Parks & Recreation

Lakewood enjoys 600+ acres of parkland across 14 parks. Our parks feature wildlife, beaches, playgrounds, sports fields, trails, and more. The City also organizes community events and activities for kids and older adults.

Lakewood Parks & Recreation
6000 Main St SW, 1st Floor
Lakewood, WA 98499

(253) 983-7887
[email protected]

Phone & Staff Hours:
Monday to Friday: 8:30 a.m. to 5:00 p.m.

Report a Park Maintenance Issue:
(253) 267-1628

Photos and Videos
Important Links


Prairie Monitoring In Progress: Old Settlers Cemetery

Did you know the Old Settlers Cemetery has one of the most pristine prairie ecosystems in the area? Work is now underway to inventory and monitor the property and its natural environment. There will be limited mowing or other landscaping maintenance on site while volunteers conduct the inventory across the seasons. A stewardship plan will be developed from the inventory list.

Pardon Our Dust: Moving the “Big One” (Tenzler Log) to Ft. Steilacoom Park

In 2023, the City of Lakewood agreed to take ownership of the “Big One”, a large log section located in front of the Flora B. Tenzler Memorial Library, owned by the Pierce County Library System.

On June 13, 2024 the “Big One” was successfully moved from its enclosure at the now-shuttered Lakewood library branch to its new home in Fort Steilacoom Park.

Big One History: The massive cut section of a Douglas fir tree is known by a couple names: The Tenzler Log, or more often than not: The Big One. The tree was born in 1359 and cut in 1945, making it 586 years old when felled. In 1946, with great fanfare, the log was unveiled to the public and displayed at the Northwest Door Company Plant in Tacoma. The company’s president, Herman E. Tenzler, added signs showing the age of the tree and famous events during its lifetime. In 1965 they moved and installed the log at the Lakewood Library. It was on display 24 hours a day in a specially built glass enclosure at the front of the library.  At 12′ 9″ in diameter and 40′ in circumference, it is said to be the largest Douglas fir tree ever to be cut.  The section on display weighs approximately 9¼ tons.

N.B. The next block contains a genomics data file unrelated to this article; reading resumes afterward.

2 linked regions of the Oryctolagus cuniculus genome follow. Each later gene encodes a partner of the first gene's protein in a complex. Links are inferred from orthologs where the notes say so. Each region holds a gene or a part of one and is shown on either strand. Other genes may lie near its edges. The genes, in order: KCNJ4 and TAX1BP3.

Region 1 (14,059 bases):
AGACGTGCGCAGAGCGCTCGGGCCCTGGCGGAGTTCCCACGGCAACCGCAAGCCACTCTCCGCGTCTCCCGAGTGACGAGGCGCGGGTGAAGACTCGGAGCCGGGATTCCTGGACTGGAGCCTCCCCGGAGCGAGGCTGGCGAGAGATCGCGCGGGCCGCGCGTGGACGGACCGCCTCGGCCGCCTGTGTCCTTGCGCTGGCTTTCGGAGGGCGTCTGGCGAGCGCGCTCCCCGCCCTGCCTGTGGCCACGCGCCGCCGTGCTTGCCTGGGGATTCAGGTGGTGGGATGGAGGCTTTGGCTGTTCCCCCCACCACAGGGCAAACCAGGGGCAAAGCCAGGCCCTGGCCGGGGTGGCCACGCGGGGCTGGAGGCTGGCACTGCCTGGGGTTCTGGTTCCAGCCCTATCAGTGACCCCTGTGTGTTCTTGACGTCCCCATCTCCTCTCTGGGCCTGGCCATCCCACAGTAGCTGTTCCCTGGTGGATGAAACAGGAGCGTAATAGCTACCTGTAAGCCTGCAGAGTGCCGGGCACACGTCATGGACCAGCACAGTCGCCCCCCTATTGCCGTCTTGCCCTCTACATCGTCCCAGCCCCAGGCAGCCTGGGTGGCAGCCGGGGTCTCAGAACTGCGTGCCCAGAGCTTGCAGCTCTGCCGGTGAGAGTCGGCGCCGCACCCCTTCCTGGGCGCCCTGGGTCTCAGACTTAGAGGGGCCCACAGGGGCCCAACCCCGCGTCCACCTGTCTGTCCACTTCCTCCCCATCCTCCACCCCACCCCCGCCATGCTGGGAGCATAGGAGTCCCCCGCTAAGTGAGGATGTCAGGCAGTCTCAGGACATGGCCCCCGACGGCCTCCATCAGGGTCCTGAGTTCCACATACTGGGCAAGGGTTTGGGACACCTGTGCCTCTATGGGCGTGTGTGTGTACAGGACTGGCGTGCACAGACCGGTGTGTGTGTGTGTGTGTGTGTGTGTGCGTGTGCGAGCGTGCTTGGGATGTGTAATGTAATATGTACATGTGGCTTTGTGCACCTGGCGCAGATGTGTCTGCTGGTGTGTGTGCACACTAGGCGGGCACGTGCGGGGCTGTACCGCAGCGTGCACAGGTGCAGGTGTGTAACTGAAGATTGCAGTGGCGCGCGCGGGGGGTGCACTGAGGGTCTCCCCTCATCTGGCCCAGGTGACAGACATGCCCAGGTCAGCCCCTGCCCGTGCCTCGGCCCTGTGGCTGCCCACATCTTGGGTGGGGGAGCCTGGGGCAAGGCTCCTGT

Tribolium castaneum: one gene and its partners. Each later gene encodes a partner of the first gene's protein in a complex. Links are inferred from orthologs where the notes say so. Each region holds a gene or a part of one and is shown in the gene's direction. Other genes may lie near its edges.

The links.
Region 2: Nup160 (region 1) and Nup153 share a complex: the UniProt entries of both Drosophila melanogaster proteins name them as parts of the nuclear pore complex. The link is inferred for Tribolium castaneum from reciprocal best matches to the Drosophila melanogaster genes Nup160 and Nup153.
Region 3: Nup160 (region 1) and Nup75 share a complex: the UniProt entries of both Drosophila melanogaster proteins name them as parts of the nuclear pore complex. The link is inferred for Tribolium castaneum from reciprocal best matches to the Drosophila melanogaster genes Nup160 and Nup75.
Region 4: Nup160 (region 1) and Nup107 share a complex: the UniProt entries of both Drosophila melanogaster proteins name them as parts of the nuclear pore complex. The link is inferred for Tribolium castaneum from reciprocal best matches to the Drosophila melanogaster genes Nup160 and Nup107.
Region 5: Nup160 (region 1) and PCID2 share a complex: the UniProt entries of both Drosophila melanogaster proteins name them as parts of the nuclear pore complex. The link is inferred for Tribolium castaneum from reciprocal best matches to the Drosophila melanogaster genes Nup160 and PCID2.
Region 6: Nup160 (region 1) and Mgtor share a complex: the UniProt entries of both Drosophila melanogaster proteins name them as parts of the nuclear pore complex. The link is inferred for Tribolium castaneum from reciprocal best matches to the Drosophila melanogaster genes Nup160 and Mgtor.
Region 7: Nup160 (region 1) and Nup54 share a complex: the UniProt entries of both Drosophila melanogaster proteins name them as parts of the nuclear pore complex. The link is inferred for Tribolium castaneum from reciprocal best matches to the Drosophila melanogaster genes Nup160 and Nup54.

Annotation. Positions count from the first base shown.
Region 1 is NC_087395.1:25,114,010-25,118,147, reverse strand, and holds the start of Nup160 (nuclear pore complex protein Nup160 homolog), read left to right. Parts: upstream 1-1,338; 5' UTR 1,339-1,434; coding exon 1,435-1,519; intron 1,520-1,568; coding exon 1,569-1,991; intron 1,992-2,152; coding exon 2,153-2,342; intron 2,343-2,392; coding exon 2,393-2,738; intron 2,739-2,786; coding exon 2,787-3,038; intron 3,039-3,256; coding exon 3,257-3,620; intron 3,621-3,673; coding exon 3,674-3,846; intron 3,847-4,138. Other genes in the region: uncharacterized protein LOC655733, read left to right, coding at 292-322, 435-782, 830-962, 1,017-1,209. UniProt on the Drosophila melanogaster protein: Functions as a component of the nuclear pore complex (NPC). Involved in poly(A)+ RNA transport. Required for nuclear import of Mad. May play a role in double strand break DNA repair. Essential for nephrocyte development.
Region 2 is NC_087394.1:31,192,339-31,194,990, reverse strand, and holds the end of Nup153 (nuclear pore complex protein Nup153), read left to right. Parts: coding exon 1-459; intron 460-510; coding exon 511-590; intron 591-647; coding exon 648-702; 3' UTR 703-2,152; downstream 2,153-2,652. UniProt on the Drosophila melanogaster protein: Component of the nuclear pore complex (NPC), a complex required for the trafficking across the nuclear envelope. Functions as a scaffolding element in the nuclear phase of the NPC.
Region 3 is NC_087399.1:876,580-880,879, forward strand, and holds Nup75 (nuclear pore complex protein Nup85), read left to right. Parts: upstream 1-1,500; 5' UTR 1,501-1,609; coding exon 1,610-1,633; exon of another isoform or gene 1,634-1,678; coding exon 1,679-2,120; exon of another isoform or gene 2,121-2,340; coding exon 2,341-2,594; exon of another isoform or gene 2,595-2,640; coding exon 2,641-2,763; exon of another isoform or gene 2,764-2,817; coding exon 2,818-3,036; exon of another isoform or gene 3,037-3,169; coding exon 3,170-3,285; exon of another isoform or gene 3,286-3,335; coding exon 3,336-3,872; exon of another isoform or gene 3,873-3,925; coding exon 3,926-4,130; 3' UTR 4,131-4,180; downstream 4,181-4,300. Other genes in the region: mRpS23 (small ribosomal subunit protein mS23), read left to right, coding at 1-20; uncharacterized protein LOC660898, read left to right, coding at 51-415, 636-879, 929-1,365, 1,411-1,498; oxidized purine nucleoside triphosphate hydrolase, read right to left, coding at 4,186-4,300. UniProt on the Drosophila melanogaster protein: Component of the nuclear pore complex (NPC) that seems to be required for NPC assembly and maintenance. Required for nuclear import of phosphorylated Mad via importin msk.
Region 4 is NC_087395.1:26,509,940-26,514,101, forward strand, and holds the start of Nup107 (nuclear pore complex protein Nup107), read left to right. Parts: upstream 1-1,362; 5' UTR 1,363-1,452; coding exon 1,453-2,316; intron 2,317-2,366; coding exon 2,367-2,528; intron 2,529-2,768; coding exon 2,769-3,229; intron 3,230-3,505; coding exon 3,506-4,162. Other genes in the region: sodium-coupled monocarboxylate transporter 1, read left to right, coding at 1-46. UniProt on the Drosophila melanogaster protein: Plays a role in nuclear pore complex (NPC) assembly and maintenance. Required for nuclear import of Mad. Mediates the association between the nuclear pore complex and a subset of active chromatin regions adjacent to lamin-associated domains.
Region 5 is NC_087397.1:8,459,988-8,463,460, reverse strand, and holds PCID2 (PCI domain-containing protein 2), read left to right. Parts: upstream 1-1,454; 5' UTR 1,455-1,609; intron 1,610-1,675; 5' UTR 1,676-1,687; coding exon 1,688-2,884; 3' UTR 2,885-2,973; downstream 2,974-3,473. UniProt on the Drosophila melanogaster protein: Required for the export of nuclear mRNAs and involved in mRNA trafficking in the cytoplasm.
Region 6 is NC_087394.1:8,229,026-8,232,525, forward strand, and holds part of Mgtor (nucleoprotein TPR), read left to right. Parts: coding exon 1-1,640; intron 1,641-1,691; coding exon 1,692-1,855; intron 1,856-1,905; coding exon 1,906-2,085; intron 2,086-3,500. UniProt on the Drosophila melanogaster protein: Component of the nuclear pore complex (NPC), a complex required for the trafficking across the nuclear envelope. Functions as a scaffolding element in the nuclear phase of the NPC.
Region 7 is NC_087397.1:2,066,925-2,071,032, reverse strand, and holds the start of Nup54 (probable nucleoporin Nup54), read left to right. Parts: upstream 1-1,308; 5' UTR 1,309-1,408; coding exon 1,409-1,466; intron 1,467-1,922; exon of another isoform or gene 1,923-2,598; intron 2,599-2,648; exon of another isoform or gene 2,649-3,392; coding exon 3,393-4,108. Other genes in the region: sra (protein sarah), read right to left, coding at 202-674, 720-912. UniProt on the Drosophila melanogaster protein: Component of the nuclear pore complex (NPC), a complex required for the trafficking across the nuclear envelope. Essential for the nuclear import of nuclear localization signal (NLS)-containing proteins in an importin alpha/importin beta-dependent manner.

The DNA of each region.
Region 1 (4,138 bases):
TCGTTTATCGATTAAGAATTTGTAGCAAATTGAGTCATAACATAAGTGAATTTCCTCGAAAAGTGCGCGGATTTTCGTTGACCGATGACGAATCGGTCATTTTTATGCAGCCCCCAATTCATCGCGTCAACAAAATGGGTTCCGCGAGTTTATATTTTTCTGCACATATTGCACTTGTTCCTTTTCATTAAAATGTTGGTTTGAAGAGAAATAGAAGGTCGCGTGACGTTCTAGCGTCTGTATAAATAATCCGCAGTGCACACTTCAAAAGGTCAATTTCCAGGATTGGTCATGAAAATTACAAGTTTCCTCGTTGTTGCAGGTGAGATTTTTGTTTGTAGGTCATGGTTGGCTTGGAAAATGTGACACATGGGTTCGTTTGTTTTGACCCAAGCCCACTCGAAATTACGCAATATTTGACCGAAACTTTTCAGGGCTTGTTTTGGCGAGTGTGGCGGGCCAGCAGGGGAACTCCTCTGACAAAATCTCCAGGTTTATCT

In November, 2023 the Lakewood City Council reviewed various options to house the historic log. Ultimately, a decision was made to rehome the log at Fort Steilacoom Park. The following considerations went into that decision:

  • Regional Park location with historic amenities
  • Parking nearby and access to trails
  • ADA access exists throughout the site
  • Hundreds of thousands of annual visitors
    High visibility for public viewing
  • Natural surveillance based on park visitors
  • Could be located along Nisqually Loop Trail
  • Could add Indigenous /Nisqually history to current American historic markers
  • Existing historic features and interpretive displays along Discovery Trail(s) to supplement experience.
  • Natural setting to match display
    Scale of installation is appropriate to site
  • Easy access for semi-truck and crane
  • Space to add an enclosure to support the display without encroachment to existing site amenities

On Feb. 5, 2024, Parks, Recreation and Community Services provided an update on a current partnership with the Nisqually Tribe to curate an outdoor exhibit along Waughop Lake in Fort Steilacoom Park. As part of the themes being explored, a stop at the historic log was discussed as a place to share additional information.

On March 14, 2024, an interlocal agreement between Pierce County Library System (PCLS) and City of Lakewood was formalized to receive the historic log and place it at Fort Steilacoom Park.

On April 8, 2024, staff prepared a summary of costs and recommendation for council action to pursue construction of a log cradle, and shelter for the historic log at Fort Steilacoom Park.

On June 13, 2024 The Big One was relocated from the shuttered Lakewood library branch to Fort Steilacoom Park. It is now located alongside the walking path headed to Waughop Lake, just behind the H-Barn and across the path from the paved parking lot. By fall 2024 an enclosure will be in place to protect The Big One, while still allowing the public access to view it and learn about its history and the history of the region.

Additional resources:

Springbrook Park Improvements complete

Lakewood’s Springbrook Park has new additions ready for public use. The city spent 2022 and 2023 upgrading the park to add new amenities and expand offerings. Improvements include a dog park, walking paths, new basketball courts, and a pump track where kids and adults can ride bikes around a loop. The park’s community garden was also moved and enlarged.

City Planning Improvements to Wards Lake Park

The City intends to begin improvements by early 2023. Plans include the addition of a dog park, an ADA-accessible walking trail loop around the lake, a new bridge, and a “pump track”.

Photos and Videos

A man holds a fish that he caught on the docks of Harry Todd Park.
A fisherman releases a yellow perch he caught from the new Harry Todd Park dock.
Two men facing opposite directions push wheelbarrows.
Volunteers help out at Parks Appreciation Day.
Three paddleboarders enjoy the water at American Lake Park on a sunny day.
Paddle boarders enjoy American Lake.
A woman laughs as she talks to a customer at her flower stand at Lakewood Farmers Market.
The opening day of the Lakewood, WA Farmers Market on Tuesday, June 6, 2023.
A young girl sings at the Pavilion at Fort Steilacoom park during a summer concert event.
Summer Nights at the Pavilion Concerts is a perfect way to unwind after a long summer day.
Two men jump on "extreme" trampolines" at Lakewood SummerFEST.
Friends enjoying the “Extreme Trampoline,” along with other activities at the annual Lakewood Summerfest.

Community GardensLakewood Art
Off-Leash Dog ParkLegacy Plan 2020
Lakefront Street-EndsAmerican Lake Park